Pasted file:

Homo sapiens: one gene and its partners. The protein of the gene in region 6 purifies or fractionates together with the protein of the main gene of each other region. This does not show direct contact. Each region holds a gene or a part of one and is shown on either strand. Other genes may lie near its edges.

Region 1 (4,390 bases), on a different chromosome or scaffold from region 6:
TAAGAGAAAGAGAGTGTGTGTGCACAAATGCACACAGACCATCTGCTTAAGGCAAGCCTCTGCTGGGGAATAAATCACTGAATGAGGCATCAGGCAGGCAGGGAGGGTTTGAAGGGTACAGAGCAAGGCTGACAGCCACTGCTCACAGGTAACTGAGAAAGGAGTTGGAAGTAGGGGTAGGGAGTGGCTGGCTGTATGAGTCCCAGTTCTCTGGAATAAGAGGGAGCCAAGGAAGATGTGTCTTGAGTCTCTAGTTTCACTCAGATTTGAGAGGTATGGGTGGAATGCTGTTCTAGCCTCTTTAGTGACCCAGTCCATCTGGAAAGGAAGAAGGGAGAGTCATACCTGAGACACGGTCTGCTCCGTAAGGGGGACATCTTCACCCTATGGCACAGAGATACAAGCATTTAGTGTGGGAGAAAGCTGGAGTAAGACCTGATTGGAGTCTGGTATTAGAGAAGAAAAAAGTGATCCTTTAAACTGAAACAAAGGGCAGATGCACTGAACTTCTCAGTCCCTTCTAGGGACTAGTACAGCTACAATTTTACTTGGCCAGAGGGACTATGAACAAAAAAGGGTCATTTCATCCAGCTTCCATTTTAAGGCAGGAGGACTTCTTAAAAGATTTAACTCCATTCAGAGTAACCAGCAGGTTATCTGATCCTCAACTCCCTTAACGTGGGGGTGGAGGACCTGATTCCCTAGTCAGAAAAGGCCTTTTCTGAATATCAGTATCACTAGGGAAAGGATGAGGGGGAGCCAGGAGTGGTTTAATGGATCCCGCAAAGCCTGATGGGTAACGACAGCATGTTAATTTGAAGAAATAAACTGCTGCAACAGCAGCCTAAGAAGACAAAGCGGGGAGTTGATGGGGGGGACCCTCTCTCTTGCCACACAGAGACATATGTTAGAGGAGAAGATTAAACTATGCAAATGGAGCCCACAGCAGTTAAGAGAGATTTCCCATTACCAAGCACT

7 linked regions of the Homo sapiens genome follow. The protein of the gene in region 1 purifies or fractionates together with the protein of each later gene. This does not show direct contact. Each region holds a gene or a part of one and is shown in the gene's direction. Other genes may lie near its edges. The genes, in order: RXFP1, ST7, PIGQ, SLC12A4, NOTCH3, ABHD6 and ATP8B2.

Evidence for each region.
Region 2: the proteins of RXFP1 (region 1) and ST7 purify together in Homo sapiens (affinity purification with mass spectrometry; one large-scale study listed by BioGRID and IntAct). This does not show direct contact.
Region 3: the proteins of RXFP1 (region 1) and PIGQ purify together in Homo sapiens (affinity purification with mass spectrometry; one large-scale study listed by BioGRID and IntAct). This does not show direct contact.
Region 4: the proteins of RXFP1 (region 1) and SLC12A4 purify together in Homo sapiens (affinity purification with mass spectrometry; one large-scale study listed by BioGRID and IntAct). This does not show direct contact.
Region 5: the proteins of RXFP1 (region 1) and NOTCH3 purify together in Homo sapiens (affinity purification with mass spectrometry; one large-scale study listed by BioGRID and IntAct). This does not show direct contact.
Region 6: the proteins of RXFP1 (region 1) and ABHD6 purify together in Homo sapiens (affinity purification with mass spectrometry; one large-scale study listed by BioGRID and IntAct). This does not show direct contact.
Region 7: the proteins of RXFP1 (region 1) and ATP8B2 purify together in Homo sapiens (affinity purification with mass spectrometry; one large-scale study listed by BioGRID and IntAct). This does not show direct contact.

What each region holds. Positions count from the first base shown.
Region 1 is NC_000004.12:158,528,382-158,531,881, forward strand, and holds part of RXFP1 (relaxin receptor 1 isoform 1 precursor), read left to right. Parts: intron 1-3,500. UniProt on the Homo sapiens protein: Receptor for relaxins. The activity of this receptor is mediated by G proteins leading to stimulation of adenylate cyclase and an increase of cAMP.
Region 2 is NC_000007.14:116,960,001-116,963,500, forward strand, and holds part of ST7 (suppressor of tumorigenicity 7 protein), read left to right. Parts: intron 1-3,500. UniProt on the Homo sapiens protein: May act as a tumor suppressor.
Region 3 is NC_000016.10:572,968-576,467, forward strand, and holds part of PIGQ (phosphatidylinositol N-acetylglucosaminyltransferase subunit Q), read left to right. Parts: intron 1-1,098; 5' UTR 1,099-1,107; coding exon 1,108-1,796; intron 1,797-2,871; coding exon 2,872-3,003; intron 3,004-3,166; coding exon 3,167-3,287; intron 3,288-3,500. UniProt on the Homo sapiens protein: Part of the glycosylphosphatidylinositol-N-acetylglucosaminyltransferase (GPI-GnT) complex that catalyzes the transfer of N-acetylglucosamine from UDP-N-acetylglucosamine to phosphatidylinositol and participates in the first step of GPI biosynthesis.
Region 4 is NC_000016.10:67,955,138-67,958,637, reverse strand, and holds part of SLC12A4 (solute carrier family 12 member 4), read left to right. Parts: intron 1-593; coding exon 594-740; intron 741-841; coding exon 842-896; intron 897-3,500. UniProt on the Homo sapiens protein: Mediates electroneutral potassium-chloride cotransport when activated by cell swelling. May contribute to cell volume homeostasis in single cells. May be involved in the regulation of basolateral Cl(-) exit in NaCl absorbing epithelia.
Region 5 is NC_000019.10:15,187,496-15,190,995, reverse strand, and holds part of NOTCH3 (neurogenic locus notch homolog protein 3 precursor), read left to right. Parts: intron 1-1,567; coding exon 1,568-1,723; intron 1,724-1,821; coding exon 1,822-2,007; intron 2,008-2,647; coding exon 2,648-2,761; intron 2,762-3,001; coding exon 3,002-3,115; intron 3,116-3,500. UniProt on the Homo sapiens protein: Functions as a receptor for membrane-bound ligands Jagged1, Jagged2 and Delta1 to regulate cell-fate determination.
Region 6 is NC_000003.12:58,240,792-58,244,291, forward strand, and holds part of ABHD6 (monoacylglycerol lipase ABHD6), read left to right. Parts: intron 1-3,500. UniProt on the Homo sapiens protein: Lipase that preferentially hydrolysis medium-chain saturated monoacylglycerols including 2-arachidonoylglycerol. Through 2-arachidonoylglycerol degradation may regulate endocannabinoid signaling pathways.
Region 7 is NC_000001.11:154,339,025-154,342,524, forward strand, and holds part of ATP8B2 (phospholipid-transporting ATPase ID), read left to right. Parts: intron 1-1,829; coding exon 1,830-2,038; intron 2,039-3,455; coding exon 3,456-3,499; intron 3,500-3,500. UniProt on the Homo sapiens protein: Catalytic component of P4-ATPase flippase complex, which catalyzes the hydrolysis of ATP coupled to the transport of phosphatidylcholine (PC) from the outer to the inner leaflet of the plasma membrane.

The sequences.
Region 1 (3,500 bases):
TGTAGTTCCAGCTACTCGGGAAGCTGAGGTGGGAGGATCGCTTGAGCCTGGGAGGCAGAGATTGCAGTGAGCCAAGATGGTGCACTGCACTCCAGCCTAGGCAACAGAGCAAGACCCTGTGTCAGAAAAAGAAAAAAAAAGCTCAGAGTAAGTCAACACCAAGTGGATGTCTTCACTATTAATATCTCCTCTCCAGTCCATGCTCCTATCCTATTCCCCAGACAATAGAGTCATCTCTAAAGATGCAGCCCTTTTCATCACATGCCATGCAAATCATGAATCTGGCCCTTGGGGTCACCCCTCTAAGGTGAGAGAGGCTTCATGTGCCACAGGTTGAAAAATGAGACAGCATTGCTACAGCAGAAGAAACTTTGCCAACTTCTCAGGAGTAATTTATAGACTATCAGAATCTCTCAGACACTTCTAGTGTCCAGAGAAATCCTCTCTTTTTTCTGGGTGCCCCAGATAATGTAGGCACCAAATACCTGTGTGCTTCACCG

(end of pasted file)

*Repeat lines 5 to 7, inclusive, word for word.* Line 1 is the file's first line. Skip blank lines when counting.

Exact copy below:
Evidence for each region.
Region 2: the proteins of RXFP1 (region 1) and ST7 purify together in Homo sapiens (affinity purification with mass spectrometry; one large-scale study listed by BioGRID and IntAct). This does not show direct contact.
Region 3: the proteins of RXFP1 (region 1) and PIGQ purify together in Homo sapiens (affinity purification with mass spectrometry; one large-scale study listed by BioGRID and IntAct). This does not show direct contact.